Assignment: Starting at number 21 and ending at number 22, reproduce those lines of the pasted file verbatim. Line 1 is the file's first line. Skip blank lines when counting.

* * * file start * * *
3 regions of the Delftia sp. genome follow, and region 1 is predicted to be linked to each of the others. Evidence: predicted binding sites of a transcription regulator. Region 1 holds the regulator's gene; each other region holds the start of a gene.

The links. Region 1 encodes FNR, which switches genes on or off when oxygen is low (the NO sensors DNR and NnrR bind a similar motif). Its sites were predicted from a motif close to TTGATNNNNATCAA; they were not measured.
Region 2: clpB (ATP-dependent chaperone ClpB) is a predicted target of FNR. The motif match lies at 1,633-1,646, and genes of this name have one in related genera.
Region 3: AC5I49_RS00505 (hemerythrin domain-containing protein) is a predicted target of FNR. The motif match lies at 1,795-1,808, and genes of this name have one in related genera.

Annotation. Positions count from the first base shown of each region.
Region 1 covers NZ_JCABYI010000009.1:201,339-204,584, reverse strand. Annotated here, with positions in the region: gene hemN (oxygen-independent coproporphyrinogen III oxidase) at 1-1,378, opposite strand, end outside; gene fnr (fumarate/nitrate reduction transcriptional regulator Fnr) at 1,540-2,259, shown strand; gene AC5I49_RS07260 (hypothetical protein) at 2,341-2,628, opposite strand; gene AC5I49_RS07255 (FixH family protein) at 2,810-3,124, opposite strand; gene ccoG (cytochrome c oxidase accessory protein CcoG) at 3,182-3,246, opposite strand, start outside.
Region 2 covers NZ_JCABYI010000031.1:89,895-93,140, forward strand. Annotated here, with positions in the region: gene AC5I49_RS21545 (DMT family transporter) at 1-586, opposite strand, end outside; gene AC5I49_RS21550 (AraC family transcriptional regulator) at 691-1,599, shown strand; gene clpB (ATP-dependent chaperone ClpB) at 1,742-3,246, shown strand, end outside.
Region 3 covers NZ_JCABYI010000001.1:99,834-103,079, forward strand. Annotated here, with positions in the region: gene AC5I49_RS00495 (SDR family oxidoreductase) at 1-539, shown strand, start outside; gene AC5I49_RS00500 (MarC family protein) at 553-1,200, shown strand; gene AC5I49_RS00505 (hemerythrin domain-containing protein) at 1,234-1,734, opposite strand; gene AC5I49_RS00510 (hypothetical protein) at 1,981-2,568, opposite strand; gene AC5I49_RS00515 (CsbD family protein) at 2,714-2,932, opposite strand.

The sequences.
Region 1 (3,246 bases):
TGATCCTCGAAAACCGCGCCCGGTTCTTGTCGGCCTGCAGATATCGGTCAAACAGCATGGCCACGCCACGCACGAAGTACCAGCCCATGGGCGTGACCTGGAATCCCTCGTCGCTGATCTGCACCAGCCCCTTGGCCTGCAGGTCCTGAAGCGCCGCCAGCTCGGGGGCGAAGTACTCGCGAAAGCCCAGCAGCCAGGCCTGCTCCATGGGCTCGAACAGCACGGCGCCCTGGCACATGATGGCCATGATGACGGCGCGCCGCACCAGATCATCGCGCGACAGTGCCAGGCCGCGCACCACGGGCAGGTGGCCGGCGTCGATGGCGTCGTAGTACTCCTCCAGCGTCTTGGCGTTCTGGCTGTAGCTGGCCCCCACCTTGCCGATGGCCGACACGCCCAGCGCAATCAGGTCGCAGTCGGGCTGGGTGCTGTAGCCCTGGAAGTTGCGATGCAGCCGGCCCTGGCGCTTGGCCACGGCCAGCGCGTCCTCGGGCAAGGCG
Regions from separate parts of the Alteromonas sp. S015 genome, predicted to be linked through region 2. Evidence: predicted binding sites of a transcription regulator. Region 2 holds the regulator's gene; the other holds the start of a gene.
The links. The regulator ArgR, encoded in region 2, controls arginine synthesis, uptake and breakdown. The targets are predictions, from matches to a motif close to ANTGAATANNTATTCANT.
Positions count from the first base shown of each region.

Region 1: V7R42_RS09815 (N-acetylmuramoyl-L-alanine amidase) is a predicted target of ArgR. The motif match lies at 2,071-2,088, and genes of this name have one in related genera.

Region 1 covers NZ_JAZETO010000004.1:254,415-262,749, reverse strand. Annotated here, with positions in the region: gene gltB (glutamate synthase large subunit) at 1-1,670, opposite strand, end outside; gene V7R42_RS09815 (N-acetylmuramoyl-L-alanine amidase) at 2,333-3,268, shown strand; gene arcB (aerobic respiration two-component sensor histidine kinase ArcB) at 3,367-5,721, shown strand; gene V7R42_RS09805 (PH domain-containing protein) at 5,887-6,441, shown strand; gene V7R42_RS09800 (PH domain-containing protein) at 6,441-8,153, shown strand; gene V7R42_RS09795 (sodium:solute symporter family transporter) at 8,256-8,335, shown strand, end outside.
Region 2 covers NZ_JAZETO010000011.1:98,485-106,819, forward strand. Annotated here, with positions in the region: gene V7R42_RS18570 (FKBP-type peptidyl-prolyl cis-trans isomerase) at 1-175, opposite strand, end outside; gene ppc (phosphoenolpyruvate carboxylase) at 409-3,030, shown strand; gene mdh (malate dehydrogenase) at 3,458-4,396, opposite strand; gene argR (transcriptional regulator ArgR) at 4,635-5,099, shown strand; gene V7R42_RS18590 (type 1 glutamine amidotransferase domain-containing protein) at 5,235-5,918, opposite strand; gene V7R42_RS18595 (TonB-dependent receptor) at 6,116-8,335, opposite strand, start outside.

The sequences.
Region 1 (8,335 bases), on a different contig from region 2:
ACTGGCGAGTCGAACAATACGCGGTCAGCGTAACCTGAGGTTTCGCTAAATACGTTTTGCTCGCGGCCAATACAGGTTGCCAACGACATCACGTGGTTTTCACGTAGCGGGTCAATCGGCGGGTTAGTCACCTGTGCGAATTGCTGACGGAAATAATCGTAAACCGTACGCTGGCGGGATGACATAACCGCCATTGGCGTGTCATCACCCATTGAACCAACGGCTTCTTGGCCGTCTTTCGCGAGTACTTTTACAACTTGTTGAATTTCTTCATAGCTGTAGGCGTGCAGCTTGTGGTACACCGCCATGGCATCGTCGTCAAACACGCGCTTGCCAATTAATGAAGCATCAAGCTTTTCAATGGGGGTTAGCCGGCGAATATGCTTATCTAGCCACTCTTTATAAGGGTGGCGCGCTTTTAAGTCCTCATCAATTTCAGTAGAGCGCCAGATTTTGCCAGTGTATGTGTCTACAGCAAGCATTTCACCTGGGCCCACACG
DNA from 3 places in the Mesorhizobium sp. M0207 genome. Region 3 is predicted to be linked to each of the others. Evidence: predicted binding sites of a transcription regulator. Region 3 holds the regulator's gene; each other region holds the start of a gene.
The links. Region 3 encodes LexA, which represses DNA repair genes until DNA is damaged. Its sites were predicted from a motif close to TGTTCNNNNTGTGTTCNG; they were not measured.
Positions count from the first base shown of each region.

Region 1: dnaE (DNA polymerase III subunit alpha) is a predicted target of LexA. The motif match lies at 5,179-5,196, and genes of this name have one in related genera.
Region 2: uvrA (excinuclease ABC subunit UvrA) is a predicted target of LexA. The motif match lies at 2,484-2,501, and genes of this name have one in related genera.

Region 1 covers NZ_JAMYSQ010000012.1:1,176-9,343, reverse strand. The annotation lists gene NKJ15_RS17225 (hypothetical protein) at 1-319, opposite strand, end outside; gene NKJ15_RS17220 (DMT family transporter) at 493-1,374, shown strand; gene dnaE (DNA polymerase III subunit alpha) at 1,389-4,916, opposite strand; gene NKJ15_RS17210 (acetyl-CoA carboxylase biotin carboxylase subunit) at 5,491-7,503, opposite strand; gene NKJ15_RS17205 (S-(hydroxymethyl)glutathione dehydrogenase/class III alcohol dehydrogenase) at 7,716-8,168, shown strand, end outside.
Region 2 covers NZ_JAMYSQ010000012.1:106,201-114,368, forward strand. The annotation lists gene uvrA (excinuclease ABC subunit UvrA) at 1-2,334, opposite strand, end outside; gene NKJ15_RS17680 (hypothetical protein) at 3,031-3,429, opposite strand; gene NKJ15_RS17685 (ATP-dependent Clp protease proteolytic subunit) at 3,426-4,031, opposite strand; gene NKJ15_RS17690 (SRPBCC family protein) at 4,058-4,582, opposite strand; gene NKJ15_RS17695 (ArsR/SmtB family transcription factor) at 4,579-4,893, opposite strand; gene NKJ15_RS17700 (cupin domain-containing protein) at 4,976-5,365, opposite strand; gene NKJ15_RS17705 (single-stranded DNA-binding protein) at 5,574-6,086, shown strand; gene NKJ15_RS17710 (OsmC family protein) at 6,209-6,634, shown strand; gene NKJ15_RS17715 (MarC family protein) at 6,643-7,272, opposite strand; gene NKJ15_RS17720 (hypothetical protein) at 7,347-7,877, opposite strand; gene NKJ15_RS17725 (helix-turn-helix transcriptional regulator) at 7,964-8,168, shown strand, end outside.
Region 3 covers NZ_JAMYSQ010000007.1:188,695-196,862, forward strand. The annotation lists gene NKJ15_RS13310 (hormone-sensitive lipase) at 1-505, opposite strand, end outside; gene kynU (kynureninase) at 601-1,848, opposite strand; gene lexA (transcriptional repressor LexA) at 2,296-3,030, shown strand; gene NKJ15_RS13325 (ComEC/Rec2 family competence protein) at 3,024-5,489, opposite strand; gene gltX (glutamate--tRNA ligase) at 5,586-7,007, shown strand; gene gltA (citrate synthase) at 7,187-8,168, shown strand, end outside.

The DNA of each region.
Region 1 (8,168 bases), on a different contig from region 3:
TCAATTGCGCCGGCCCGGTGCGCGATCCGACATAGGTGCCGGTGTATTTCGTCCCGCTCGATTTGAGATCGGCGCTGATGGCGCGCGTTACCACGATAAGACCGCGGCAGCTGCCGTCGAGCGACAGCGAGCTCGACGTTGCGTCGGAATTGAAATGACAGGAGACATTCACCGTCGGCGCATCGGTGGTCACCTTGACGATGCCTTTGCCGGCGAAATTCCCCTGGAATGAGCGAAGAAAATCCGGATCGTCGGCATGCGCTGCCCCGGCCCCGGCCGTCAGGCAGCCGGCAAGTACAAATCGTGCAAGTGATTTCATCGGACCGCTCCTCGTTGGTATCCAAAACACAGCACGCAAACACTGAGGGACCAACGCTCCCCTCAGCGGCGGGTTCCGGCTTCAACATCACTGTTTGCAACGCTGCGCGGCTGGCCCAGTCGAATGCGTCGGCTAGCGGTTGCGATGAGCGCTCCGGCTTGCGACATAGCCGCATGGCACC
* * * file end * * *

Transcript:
DNA from 3 places in the Mesorhizobium sp. M0207 genome. Region 3 is predicted to be linked to each of the others. Evidence: predicted binding sites of a transcription regulator. Region 3 holds the regulator's gene; each other region holds the start of a gene.
The links. Region 3 encodes LexA, which represses DNA repair genes until DNA is damaged. Its sites were predicted from a motif close to TGTTCNNNNTGTGTTCNG; they were not measured.